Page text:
The war has had a profound impact on Angolan society and on the children of Angola. The USA-based Christian Children's Fund reports that throughout the country, approximately one in ten young people between 8 and 25 were abducted at least once during the long 27-year civil war. Boys were typically assigned to serve as personal assistants to soldiers; girls provided logistical support and accompanied the attacks. Both girls and boys describe extreme physical hardship with long- term after-effects from injuries. Few of the affected young people have benefited from formal demobilization or reintegration programs.
Additionally, as well as recovering from the affects of a prolonged civil war, Angola is having to come to terms with a rising rate of HIV / AIDS. Nearly 4% of the adult population is affected and leaving more than 160,000 children orphaned as a result of HIV / AIDS (source UNICEF). There are social repercussions to the children as well. “It is noticed that many children infected or affected (sons and daughters of HIV/AIDS infected people) are discriminated, abandoned and separated from the family environment,” Maria da Luz Magalhães, Angola Vice-Minister of Social Affairs has stated.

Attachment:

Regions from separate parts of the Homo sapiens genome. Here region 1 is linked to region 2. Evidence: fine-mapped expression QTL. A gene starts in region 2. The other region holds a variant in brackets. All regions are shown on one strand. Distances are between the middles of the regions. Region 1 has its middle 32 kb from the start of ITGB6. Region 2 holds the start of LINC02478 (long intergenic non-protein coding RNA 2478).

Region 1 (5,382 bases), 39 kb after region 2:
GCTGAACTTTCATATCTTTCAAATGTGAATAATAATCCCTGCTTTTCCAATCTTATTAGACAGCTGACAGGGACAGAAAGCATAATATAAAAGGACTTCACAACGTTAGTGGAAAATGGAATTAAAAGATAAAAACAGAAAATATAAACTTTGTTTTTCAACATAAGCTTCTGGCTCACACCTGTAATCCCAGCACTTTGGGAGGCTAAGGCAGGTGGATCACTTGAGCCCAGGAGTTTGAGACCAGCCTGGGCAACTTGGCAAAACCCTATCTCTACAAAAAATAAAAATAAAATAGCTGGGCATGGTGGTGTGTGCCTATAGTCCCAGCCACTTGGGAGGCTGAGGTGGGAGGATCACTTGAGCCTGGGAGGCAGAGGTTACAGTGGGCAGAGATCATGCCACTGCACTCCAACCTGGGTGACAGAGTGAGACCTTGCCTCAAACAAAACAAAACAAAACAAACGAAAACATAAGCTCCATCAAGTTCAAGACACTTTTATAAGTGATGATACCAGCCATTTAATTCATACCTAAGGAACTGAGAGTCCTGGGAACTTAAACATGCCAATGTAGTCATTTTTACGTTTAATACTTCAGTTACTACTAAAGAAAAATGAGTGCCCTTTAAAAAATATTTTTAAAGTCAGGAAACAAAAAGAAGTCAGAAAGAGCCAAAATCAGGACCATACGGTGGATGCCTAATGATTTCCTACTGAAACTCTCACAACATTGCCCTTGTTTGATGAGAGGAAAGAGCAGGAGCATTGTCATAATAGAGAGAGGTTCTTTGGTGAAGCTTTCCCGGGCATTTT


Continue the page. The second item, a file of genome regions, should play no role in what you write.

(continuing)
The United Nations Children's Fund (UNICEF) cumulative data states that in Angola in 2010 an estimated total of over 1.2 million children (0 - 17 years of age) will be orphaned due to all causes combined (civil war, AIDS, malaria).
Various children-advocacy agencies such as UNICEF, Christian Children's Fund, USAID and SOS Children's Villages are working to create orphanages and rehabilitate the growing number of these affected children.